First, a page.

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Application deals with strings that represent decimals that come from different cultures. For example "1.1 and "1,1" is the same value.

I played with Decimal.TryParse flags combinations but couldn't achieve the result I want. "1,1" became "11" or "0" after all.

Is it possible to convert such strings to decimal in one line of code without pre-replacing "," char to "." or playing with NumberFormat.NumberDecimalSeparator ?

How do you handle such situations?

Thank you in advance!

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3  
How can you be sure what 1,234 means? –  Kobi Nov 4 '10 at 5:52
    
It's the floating point value between 1 and 2 :) "1.234" is the same floating value –  Andrew Florko Nov 4 '10 at 5:54
    
Seconded what Kobi posted first up. 1,234 is one and two-hundred-and-thirty-four thousandths in French but one thousand, two hundred and thirty four in English. If you don't know the source culture (as you commented below), you can't meaningfully determine what was originally meant. –  dlanod Nov 4 '10 at 6:22
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5 Answers

up vote 4 down vote accepted

You have the following possibllities:

  1. You know the culture
    1. Use the current Culture setting, for which the computer is installed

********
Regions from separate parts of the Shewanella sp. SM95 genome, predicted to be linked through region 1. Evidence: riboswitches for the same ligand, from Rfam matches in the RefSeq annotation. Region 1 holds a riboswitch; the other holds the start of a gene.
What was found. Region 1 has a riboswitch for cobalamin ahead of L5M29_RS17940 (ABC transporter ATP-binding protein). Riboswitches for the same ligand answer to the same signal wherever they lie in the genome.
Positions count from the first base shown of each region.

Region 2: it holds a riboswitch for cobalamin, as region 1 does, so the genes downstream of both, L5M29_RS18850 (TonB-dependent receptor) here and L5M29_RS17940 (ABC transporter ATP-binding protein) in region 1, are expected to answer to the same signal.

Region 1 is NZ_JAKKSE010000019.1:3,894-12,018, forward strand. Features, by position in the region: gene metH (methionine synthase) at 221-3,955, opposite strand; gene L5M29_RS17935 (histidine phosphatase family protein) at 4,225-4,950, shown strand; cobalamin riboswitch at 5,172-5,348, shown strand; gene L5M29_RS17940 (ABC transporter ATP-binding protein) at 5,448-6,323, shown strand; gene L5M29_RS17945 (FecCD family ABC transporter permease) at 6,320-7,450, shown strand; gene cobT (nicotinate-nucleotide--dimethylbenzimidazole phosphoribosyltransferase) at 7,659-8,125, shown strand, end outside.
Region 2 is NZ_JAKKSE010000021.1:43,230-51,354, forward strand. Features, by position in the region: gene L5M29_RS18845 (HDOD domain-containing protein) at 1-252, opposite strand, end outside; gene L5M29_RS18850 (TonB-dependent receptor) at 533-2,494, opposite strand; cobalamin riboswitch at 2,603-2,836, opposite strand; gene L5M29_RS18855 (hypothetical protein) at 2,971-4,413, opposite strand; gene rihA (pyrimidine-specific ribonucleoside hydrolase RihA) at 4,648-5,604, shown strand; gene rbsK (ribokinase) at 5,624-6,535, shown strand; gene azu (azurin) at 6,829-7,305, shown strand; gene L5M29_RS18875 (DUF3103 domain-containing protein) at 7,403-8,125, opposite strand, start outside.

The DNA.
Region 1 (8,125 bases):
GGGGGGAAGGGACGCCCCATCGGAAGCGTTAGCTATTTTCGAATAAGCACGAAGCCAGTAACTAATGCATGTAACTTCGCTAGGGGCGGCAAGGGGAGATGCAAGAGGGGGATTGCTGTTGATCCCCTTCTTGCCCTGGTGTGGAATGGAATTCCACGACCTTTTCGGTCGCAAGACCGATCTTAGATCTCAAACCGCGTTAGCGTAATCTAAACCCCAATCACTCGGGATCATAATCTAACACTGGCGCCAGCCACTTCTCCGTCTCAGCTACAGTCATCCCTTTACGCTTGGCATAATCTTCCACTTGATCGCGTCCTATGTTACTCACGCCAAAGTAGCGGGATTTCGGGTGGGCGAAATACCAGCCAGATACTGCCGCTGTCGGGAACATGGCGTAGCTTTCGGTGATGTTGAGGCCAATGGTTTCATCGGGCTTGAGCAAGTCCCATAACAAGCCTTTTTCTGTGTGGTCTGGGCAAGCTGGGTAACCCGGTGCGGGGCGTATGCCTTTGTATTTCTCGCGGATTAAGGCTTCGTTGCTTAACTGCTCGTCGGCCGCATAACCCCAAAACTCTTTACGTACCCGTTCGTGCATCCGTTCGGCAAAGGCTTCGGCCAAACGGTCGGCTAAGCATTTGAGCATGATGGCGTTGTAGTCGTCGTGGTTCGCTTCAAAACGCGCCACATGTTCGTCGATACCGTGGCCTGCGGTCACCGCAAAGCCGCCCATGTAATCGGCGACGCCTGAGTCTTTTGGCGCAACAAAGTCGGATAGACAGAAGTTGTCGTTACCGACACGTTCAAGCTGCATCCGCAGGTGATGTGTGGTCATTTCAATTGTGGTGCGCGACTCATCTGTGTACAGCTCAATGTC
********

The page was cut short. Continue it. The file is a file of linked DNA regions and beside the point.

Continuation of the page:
2. You let the user decide to set his culture -> user settings in your program
  2. You do not know the culture
    1. You must decide about it: you have to define and document your decision
    2. Guess: you try to parse, and try to parse, and try to ... until you get valid numbers
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You can create a temporary CultureInfo object to use when you parse.

// get a temporary culture (clone) to modify
var ci = CultureInfo.InvariantCulture.Clone() as CultureInfo;
ci.NumberFormat.NumberDecimalSeparator = ",";
decimal number = decimal.Parse("1,1", ci); // 1.1
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No thanks, I think we already have enough cultures :) –  Kobi Nov 4 '10 at 6:01
    
Ok, more seriously - you almost never want to use CurrentCulture on the server - you don't know how it's set. –  Kobi Nov 4 '10 at 6:05
1  
How about InvariantCulture with NumberDecimalSeparator override? –  Andrew Florko Nov 4 '10 at 6:07
    
@Kobi: The point was to get an instance of a CultureInfo object that could be modifiable without arbitrarily having to choose one. Cloning was necessary since the instance from the static properties were readonly. Though I suppose a clone of the InvariantCulture would have been a better choice. –  Jeff Mercado Nov 4 '10 at 6:10
    
@Andrew: You read my mind. :) –  Jeff Mercado Nov 4 '10 at 6:10